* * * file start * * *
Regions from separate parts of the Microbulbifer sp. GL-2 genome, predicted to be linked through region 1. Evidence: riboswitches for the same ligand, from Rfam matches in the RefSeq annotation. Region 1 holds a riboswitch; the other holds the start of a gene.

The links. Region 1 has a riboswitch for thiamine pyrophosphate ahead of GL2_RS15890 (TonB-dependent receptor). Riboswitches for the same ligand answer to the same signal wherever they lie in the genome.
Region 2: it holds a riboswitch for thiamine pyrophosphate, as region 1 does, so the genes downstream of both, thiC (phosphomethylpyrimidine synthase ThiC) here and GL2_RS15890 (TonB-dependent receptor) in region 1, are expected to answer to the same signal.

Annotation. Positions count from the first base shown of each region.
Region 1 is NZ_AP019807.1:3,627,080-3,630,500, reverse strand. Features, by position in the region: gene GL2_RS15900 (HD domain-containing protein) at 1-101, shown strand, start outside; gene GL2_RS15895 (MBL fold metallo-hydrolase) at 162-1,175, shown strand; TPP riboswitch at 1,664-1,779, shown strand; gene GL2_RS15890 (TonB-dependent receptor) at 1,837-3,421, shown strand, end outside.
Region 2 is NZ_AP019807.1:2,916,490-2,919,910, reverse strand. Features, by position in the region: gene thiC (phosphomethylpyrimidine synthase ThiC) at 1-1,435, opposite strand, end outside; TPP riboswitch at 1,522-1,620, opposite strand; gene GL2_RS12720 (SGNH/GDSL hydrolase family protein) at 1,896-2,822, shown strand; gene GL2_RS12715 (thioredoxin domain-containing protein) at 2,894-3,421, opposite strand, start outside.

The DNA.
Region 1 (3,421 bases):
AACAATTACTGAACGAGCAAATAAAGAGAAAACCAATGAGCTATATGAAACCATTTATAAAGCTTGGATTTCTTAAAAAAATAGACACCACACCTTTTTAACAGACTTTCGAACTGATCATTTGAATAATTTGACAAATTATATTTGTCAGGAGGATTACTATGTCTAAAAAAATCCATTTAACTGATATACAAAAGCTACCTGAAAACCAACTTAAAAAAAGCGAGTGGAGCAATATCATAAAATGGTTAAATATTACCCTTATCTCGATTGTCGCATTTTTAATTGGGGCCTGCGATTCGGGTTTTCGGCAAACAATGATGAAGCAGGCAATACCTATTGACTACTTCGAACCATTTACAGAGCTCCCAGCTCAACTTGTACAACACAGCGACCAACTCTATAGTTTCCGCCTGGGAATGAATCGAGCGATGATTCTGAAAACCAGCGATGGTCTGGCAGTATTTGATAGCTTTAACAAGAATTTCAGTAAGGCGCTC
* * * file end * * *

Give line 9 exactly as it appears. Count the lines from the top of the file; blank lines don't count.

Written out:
AACAATTACTGAACGAGCAAATAAAGAGAAAACCAATGAGCTATATGAAACCATTTATAAAGCTTGGATTTCTTAAAAAAATAGACACCACACCTTTTTAACAGACTTTCGAACTGATCATTTGAATAATTTGACAAATTATATTTGTCAGGAGGATTACTATGTCTAAAAAAATCCATTTAACTGATATACAAAAGCTACCTGAAAACCAACTTAAAAAAAGCGAGTGGAGCAATATCATAAAATGGTTAAATATTACCCTTATCTCGATTGTCGCATTTTTAATTGGGGCCTGCGATTCGGGTTTTCGGCAAACAATGATGAAGCAGGCAATACCTATTGACTACTTCGAACCATTTACAGAGCTCCCAGCTCAACTTGTACAACACAGCGACCAACTCTATAGTTTCCGCCTGGGAATGAATCGAGCGATGATTCTGAAAACCAGCGATGGTCTGGCAGTATTTGATAGCTTTAACAAGAATTTCAGTAAGGCGCTC